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Polish Briefing 1 March, 2019 9:00 am   
Editorial staff

Polish Briefing: The Orlen-Lotos merger will bring more benefits than threats

What goes on in Poland on the 1st of March.

Kowalski: The Orlen-Lotos merger will bring more benefits than threats

– The new entity will be able to compete on the market due to its strong position, provided by the distribution of fuels or the work of the mining sector – said Janusz Kowalski, an expert on energy security in an interview with BiznesAlert.pl.

– The merger will be beneficial for both entities as well as for the entire Polish economy. Thanks to the merger of the mining sector of Lotos with PetroBaltic, which has extensive experience with upstream PKN Orlen, it will allow the creation of a large player, more effectively competing on the international market, also in Central and Eastern Europe – said Kowalski.

Asked whether it would be necessary to sell some of the gas stations of the new entity and whether it would not open a window to the Polish market to MOL, which seems to be one of PKN Orlen’s regional competitors, Janusz Kowalski, reminded that the Hungarians are already present in Poland, through the Slovak oil company Slovnaft. – PKN Orlen also operates where MOL, in Czech Republic or Slovakia – he added.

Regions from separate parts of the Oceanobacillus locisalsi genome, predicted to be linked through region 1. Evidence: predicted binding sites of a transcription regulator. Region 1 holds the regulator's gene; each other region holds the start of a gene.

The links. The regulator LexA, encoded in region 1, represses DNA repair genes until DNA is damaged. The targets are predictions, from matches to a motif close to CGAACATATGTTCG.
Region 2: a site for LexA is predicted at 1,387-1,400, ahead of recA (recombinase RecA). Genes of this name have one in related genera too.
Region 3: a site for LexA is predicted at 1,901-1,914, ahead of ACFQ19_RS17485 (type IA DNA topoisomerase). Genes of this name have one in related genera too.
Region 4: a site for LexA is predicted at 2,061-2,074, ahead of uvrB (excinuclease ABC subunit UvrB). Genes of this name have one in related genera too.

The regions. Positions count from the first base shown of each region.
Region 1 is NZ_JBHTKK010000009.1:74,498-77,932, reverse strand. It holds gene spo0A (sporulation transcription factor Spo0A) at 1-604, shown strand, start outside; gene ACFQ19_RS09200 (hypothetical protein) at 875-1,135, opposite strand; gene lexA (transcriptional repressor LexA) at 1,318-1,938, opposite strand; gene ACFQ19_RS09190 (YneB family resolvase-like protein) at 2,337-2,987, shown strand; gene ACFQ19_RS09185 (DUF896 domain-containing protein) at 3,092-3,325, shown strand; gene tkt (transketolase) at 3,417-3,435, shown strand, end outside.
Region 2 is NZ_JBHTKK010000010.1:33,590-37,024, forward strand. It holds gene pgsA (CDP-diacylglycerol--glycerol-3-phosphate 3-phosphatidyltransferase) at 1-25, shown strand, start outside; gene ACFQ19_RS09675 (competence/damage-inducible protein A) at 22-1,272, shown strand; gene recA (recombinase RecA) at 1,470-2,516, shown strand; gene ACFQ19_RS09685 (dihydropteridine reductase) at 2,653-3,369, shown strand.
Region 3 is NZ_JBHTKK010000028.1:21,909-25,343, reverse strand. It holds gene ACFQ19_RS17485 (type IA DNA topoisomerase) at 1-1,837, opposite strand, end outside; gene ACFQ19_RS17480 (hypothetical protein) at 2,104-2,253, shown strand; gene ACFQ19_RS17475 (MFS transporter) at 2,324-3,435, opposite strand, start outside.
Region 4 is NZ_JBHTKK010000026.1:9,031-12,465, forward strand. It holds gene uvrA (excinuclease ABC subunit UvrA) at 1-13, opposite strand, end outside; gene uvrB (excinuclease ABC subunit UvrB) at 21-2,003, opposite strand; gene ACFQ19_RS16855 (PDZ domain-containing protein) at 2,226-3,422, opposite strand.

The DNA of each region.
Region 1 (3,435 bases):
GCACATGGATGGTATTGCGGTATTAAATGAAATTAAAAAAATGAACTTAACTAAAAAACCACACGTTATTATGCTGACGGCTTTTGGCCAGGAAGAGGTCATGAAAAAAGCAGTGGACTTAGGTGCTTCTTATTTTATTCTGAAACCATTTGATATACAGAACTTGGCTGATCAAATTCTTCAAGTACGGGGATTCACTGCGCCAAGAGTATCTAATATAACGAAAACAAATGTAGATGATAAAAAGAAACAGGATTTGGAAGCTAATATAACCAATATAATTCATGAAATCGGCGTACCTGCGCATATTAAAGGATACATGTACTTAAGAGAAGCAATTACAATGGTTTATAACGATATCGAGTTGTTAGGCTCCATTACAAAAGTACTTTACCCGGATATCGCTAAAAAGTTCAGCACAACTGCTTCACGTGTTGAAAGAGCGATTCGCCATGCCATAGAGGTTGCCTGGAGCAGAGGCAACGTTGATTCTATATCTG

According to Kowalski, the decision to sell gas stations will depend on the merger model. – Lotos does not distribute too much fuel, so there is a chance that there will be no need to sell part of the station. – In some places where PKN Orlen is expanding abroad, the company is successful in this field. The German market can be an example – he stressed. – There are pros and cons of mergers. In this case, however, there are more pluses. Joint actions of both entities after their merger will allow a new company to become more competitive, for example in the Balkan market. – added.

Asked about the potential reservations of the European Commission under competition law on the market, he reminded that its composition will change in the middle of the year. – The energy in the European Commission is ruled by the Germans and it is up to them to assess whether it will be possible to merge. Such consolidation may not be welcomed in Germany, and it is Germany that has an indirect and direct influence on the European Commission. Therefore, Poles must build such alliances in Europe that will balance Germany’s pressures, “finished Kowalski.